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The Difference between Hindustani and Carnatic Music

The difference between Hindustani and Carnatic music

Origins

Hindustani classical music has its roots in Vedic traditions where hymns in Sama Veda, a sacred text, were sung rather than chanted and Carnatic music developed significantly during the Bhakti movement.

However, from the 12th Century, changes between Hindustani and Carnatic music began to occur due to Persian and Mughal influences in the north while Tamil Nadu, Kerala, Andhra Pradesh and Karnataka in the south of India see the development of the Carnatic Sangeet.

The Music

Raga and Tala

Raga and Tala form the basis of Indian music.Hindustani and Carnatic music may have the same ragas but the name of the ragas and the way they are performed is different.

There are 6 principal ragas and 10 modes or thaats in Hindustani music. In Carnatic music, there are seven notes to the scale which contain semitones and these come with melodic constraints. The Raga are organized into various modes known as melankara of which there are 72.  The system for classifying ragas known as Melankara is attributed to Venkat Mukhi Swami. The ragas in Hindustani music comprise various bandish[i], which follow a set format and combination of notes. This does not allow much leeway for the composer. They are usually handed down from generation to generation.There is far more freedom in Carnatic music.

Carnatic music is written to be sung in a specific way. The singing style is of lesser importance in Hindustani music although there are several traditions of singing called gharanas which has its roots in ancient Hindu traditions.

Performance

Words

In Hindustani music, the language used is quite formal and words are not articulated clearly. The reason for this was that concerts usually occurred in muslim courts where reference to Hindu gods was underplayed in order to keep it a secret. In Carnatic songs the saints are revered and the words are very clear and well articulated. The meaning and pronunciation of the words is very important in conveying the mood of the performer.[ii]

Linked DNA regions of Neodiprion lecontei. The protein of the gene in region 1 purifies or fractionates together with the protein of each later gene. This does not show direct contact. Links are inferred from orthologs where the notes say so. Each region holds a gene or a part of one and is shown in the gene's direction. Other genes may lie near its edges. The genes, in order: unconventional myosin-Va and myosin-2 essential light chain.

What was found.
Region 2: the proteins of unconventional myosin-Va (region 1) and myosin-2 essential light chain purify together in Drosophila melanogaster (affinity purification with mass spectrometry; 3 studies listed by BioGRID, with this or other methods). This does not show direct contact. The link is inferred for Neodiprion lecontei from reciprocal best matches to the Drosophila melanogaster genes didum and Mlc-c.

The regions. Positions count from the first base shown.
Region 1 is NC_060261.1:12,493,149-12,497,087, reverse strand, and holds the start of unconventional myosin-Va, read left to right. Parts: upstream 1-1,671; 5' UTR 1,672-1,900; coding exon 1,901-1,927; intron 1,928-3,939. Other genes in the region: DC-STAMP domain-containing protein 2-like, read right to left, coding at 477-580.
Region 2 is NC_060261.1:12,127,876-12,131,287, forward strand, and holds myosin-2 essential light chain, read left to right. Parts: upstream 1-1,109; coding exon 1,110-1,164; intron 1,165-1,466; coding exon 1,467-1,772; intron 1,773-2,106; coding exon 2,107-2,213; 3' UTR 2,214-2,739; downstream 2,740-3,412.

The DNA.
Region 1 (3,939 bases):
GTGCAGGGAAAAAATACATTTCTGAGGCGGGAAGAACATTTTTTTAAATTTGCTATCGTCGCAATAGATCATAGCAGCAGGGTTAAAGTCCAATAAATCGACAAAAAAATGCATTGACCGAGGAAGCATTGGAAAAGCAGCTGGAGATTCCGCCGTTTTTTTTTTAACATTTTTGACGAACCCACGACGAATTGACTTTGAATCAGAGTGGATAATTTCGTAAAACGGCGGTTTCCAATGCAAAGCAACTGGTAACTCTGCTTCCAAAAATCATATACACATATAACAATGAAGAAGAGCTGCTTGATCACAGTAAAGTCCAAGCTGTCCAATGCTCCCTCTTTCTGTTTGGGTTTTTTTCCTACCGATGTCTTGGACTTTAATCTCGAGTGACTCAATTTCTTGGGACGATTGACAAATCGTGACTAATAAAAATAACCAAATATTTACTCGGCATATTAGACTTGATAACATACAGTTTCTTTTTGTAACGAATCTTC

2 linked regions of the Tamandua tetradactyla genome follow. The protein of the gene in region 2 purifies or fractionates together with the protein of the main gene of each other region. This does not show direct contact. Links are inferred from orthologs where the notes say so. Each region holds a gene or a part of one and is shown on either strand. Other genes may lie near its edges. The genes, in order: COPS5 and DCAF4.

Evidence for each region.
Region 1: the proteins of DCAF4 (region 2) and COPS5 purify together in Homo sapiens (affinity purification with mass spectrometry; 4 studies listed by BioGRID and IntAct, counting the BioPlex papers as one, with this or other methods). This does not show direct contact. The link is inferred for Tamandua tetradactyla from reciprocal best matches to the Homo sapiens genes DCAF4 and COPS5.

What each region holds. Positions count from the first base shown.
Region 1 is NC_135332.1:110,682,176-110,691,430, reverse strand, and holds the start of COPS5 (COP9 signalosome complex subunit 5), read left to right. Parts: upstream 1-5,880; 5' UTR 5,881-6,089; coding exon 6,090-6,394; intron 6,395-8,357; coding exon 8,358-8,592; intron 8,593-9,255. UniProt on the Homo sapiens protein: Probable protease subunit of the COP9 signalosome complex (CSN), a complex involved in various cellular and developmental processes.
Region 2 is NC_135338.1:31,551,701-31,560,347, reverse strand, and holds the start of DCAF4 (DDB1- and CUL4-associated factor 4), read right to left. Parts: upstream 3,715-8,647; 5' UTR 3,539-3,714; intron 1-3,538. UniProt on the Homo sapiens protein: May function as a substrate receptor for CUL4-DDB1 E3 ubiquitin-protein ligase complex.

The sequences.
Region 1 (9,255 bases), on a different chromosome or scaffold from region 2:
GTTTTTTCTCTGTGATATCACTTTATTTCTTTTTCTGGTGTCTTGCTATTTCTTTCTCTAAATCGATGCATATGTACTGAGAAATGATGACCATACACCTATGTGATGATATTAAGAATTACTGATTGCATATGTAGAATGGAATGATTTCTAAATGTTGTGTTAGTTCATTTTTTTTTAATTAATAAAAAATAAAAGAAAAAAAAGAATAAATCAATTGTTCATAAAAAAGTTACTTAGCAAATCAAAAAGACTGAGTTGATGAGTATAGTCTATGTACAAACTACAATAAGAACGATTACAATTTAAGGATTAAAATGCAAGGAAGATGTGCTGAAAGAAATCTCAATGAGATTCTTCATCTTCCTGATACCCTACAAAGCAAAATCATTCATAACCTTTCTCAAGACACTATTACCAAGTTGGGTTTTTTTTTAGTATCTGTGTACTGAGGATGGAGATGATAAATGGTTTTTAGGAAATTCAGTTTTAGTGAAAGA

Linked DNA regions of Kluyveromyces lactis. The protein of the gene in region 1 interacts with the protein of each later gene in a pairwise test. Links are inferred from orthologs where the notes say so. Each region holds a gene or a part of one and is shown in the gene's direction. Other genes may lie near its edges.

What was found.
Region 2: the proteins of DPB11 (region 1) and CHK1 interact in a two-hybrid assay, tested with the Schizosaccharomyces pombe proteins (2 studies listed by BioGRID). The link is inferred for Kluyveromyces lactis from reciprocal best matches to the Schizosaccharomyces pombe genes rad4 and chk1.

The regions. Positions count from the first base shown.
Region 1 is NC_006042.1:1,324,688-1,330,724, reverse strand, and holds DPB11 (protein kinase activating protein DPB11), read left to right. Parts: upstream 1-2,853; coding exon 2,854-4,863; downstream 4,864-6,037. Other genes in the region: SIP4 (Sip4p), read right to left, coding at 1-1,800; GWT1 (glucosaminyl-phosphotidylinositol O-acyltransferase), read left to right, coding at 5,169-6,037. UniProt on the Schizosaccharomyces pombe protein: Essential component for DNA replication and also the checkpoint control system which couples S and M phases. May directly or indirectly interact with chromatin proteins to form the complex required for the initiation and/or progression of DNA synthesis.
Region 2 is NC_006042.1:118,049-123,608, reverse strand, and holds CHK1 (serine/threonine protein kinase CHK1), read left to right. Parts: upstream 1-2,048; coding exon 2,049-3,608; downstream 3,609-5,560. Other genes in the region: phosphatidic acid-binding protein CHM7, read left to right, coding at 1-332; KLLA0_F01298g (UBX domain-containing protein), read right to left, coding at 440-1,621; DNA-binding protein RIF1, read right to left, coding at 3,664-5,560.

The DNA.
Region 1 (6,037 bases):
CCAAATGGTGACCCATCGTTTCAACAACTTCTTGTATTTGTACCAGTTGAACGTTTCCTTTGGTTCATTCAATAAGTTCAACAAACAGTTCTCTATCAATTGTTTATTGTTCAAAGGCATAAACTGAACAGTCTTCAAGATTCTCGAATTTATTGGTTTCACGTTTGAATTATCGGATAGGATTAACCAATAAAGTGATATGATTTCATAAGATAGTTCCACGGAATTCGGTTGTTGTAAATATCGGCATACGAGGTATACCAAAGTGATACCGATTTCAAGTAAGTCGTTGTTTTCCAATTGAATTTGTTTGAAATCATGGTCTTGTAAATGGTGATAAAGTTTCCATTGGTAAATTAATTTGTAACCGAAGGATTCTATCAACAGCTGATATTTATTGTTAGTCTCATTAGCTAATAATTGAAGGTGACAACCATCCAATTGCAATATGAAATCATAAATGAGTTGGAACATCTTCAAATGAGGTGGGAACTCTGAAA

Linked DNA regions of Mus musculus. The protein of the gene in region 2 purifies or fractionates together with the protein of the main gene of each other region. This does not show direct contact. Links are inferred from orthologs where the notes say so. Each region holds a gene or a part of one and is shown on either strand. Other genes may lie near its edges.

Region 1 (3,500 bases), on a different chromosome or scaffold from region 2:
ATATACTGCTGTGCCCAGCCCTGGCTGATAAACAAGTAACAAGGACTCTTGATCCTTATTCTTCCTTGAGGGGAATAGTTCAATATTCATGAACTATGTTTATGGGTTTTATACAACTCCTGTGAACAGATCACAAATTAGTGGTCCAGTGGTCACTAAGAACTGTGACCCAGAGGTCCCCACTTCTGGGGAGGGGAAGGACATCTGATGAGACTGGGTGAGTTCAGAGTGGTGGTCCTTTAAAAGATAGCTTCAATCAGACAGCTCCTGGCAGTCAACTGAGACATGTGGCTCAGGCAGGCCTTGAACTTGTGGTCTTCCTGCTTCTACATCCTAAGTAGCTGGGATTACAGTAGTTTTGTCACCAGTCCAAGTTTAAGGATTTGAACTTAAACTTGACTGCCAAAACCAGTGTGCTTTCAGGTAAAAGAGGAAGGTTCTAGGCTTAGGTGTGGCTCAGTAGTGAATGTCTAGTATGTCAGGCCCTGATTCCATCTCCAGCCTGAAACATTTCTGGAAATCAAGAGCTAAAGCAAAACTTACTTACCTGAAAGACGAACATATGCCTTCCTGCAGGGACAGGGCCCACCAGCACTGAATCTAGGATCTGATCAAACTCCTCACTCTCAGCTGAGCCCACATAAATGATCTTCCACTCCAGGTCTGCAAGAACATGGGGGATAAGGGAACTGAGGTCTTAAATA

Hindustani music is very particular about performing songs that refer to a particular time of day. If the words are about the afternoon, it will not be sung in the evening. There are no restrictions of this kind in Carnatic music.

Improvisation

Hindustani music has a particular format in the way music and improvisation is presented. This is less formal in Carnatic music.

Tempo

Hindustani music is very expressive and often in slower speeds with long note values, The music grows in intensity depending on the emotion the performer is trying to express.The speed in Carnatic music remains fairly constant and is generally in a fast tempo. The note values are also shorter.

The difference between Hindustani and Carnatic music-1

Ornamentation

Hindustani music uses a fair amount of ornamentation and improvisation to develop the emotional aspect. The progression from one note to another is slow and smooth. In Carnatic Music there are fast oscillations between two notes. The music is less intense and does not use as much ornamentation. It is more spiritual and intellectual.

Instruments

Instruments that are used in Hindustani music include the tabla, sarangi, sitar, santoor, and clarinet as opposed to the Carnatic music which uses the veena, mridangam, mandolin, and jalatarangam.

The violin and flute are common in both. Because Carnatic music is mainly vocal, a melody played  on an instrument it is done in a singing style.

Hindustani Carnatic
Origins North South
Vedic tradition Bhakti tradition
Raga 6 principal ragas known as bandish and 10 modes or thaats. Scales of 7 notes containing semitones

and 72 modes or melankara.

Style Gharanas singing style. More vocal style even when played by instrument.
Words Formal and not clearly articulated. Words important in order to express emotion.
Improvisation Specific format as to how improvisation takes place. Improvisation is less restricted.
Tempo Slow with long note values increasing in intensity. Faster tempo that remains more constant with shorter note values.
Ornamentation Ornamentation is used to enhance the emotion. There is an oscillation between the notes to create a spiritual and more intellectual performance.
Instruments Tabla, sarangi, sitar, santoor, and clarinet. Veena, mridangam, mandolin, and jalatarangam.

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References :


[0][i]http://www.thehindubusinessline.com/blink/watch/what-is-a-bandish/article6573940.ece

[1][ii]http://www.sruti.org/library/Thyagaraja/1995/TAS1995(Part2).pdf

[2]http://globalmusic.wikispaces.com/Ethnomusicology?responseToken=fea01143e96bcead821c080812ee0bbd

[3]https://commons.wikimedia.org/wiki/File:A_Lady_Playing_the_Tanpura,_ca._1735.jpg

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